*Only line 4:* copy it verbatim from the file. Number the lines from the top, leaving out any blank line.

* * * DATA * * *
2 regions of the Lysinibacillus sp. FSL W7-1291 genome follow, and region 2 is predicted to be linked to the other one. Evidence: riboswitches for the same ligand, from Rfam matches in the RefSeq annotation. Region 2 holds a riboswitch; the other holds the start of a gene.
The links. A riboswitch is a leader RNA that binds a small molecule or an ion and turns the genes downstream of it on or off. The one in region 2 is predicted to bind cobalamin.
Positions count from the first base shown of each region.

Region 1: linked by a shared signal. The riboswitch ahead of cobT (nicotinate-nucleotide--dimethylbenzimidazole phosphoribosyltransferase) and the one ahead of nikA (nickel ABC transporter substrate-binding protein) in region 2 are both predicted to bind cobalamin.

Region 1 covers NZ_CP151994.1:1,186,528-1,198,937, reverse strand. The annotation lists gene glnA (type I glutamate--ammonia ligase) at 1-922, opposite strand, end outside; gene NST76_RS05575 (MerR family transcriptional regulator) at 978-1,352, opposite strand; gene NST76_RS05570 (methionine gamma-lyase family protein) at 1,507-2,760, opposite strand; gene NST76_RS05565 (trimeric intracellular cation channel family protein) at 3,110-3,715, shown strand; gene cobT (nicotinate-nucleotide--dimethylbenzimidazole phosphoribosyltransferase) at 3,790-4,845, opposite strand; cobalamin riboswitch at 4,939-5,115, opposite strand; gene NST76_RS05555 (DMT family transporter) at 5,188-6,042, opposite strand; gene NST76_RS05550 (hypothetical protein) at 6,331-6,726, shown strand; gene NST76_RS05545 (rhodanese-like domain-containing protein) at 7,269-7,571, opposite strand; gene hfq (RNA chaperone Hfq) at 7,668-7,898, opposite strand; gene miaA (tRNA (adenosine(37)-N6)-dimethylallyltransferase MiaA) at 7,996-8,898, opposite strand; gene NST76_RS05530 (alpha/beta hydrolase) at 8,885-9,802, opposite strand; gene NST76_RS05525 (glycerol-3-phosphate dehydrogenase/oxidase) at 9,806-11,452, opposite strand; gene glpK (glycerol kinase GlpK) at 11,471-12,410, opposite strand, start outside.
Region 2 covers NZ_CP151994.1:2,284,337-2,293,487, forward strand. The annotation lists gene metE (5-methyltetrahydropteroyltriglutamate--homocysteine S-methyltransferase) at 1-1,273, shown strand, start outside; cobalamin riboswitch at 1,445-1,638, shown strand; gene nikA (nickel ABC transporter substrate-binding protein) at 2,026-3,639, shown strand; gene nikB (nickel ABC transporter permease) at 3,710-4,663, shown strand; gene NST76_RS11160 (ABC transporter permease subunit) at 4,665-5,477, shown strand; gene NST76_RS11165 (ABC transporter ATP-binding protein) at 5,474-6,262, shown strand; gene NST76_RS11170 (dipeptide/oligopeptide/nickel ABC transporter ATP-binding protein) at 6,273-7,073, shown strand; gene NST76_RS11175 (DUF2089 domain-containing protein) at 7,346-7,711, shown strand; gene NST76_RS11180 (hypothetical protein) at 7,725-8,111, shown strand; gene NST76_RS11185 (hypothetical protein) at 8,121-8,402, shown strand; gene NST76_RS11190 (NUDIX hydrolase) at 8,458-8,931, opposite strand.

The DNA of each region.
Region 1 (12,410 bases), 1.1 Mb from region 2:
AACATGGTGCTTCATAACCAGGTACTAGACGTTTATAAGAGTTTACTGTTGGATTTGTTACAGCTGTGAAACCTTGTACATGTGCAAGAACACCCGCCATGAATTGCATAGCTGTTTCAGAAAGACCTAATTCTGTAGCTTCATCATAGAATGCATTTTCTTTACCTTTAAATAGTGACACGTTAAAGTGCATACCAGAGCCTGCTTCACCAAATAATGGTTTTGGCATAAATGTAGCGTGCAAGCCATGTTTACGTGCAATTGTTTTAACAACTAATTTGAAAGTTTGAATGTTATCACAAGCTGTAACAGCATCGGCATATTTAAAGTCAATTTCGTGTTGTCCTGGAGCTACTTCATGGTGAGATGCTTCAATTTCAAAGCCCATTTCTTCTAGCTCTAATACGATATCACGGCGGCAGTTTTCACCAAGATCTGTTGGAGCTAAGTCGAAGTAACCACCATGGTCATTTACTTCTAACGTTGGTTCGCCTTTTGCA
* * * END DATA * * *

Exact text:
Region 1: linked by a shared signal. The riboswitch ahead of cobT (nicotinate-nucleotide--dimethylbenzimidazole phosphoribosyltransferase) and the one ahead of nikA (nickel ABC transporter substrate-binding protein) in region 2 are both predicted to bind cobalamin.